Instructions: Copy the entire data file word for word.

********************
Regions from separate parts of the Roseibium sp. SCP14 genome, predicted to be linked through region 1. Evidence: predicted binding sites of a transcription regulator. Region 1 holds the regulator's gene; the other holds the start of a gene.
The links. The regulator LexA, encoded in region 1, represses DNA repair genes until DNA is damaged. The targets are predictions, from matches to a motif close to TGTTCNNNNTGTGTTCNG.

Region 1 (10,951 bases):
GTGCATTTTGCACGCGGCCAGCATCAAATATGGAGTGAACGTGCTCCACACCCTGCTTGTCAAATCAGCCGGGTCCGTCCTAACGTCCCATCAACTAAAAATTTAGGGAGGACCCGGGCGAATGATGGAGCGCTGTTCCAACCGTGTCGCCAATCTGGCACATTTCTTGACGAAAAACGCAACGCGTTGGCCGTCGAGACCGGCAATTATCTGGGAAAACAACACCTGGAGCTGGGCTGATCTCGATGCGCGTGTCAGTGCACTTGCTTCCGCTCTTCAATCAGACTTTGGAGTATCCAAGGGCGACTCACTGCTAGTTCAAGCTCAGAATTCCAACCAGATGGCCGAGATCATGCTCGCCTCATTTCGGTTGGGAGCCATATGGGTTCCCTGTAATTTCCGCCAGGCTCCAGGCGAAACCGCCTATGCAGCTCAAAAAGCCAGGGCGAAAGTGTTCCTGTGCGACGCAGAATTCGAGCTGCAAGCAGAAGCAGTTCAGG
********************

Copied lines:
Regions from separate parts of the Roseibium sp. SCP14 genome, predicted to be linked through region 1. Evidence: predicted binding sites of a transcription regulator. Region 1 holds the regulator's gene; the other holds the start of a gene.
The links. The regulator LexA, encoded in region 1, represses DNA repair genes until DNA is damaged. The targets are predictions, from matches to a motif close to TGTTCNNNNTGTGTTCNG.

Region 1 (10,951 bases):
GTGCATTTTGCACGCGGCCAGCATCAAATATGGAGTGAACGTGCTCCACACCCTGCTTGTCAAATCAGCCGGGTCCGTCCTAACGTCCCATCAACTAAAAATTTAGGGAGGACCCGGGCGAATGATGGAGCGCTGTTCCAACCGTGTCGCCAATCTGGCACATTTCTTGACGAAAAACGCAACGCGTTGGCCGTCGAGACCGGCAATTATCTGGGAAAACAACACCTGGAGCTGGGCTGATCTCGATGCGCGTGTCAGTGCACTTGCTTCCGCTCTTCAATCAGACTTTGGAGTATCCAAGGGCGACTCACTGCTAGTTCAAGCTCAGAATTCCAACCAGATGGCCGAGATCATGCTCGCCTCATTTCGGTTGGGAGCCATATGGGTTCCCTGTAATTTCCGCCAGGCTCCAGGCGAAACCGCCTATGCAGCTCAAAAAGCCAGGGCGAAAGTGTTCCTGTGCGACGCAGAATTCGAGCTGCAAGCAGAAGCAGTTCAGG